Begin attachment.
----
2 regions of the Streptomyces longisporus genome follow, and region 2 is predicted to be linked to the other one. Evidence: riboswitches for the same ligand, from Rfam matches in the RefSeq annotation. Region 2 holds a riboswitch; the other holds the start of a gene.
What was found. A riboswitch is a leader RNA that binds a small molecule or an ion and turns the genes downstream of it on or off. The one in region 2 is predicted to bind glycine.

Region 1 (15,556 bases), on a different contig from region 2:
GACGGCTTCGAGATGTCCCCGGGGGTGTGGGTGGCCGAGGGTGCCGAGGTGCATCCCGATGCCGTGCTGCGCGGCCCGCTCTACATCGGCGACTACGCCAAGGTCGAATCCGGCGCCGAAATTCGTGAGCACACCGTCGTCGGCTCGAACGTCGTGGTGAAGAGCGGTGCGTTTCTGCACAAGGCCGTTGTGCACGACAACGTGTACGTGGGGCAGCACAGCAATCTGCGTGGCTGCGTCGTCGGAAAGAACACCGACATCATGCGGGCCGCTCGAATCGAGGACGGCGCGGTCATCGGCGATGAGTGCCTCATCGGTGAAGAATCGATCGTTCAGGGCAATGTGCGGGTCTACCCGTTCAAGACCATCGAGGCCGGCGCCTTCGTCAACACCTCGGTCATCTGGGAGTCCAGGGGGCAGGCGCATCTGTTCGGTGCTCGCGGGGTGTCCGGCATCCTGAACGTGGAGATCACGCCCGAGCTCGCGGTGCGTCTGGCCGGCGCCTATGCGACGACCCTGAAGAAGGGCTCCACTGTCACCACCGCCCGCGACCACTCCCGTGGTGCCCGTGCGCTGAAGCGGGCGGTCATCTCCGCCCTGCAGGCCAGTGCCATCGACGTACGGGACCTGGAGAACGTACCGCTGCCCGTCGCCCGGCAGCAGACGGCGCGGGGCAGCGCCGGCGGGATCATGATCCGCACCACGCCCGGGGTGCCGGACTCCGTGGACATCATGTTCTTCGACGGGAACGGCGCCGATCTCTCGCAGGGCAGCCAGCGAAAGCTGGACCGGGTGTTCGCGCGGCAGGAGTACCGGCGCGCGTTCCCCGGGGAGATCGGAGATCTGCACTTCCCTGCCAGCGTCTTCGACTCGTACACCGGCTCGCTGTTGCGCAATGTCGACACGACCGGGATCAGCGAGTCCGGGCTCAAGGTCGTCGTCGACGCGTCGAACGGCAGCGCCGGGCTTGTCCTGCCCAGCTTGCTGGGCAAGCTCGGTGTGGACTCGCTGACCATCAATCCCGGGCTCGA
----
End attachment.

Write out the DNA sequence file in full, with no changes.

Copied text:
2 regions of the Streptomyces longisporus genome follow, and region 2 is predicted to be linked to the other one. Evidence: riboswitches for the same ligand, from Rfam matches in the RefSeq annotation. Region 2 holds a riboswitch; the other holds the start of a gene.
What was found. A riboswitch is a leader RNA that binds a small molecule or an ion and turns the genes downstream of it on or off. The one in region 2 is predicted to bind glycine.

Region 1 (15,556 bases), on a different contig from region 2:
GACGGCTTCGAGATGTCCCCGGGGGTGTGGGTGGCCGAGGGTGCCGAGGTGCATCCCGATGCCGTGCTGCGCGGCCCGCTCTACATCGGCGACTACGCCAAGGTCGAATCCGGCGCCGAAATTCGTGAGCACACCGTCGTCGGCTCGAACGTCGTGGTGAAGAGCGGTGCGTTTCTGCACAAGGCCGTTGTGCACGACAACGTGTACGTGGGGCAGCACAGCAATCTGCGTGGCTGCGTCGTCGGAAAGAACACCGACATCATGCGGGCCGCTCGAATCGAGGACGGCGCGGTCATCGGCGATGAGTGCCTCATCGGTGAAGAATCGATCGTTCAGGGCAATGTGCGGGTCTACCCGTTCAAGACCATCGAGGCCGGCGCCTTCGTCAACACCTCGGTCATCTGGGAGTCCAGGGGGCAGGCGCATCTGTTCGGTGCTCGCGGGGTGTCCGGCATCCTGAACGTGGAGATCACGCCCGAGCTCGCGGTGCGTCTGGCCGGCGCCTATGCGACGACCCTGAAGAAGGGCTCCACTGTCACCACCGCCCGCGACCACTCCCGTGGTGCCCGTGCGCTGAAGCGGGCGGTCATCTCCGCCCTGCAGGCCAGTGCCATCGACGTACGGGACCTGGAGAACGTACCGCTGCCCGTCGCCCGGCAGCAGACGGCGCGGGGCAGCGCCGGCGGGATCATGATCCGCACCACGCCCGGGGTGCCGGACTCCGTGGACATCATGTTCTTCGACGGGAACGGCGCCGATCTCTCGCAGGGCAGCCAGCGAAAGCTGGACCGGGTGTTCGCGCGGCAGGAGTACCGGCGCGCGTTCCCCGGGGAGATCGGAGATCTGCACTTCCCTGCCAGCGTCTTCGACTCGTACACCGGCTCGCTGTTGCGCAATGTCGACACGACCGGGATCAGCGAGTCCGGGCTCAAGGTCGTCGTCGACGCGTCGAACGGCAGCGCCGGGCTTGTCCTGCCCAGCTTGCTGGGCAAGCTCGGTGTGGACTCGCTGACCATCAATCCCGGGCTCGA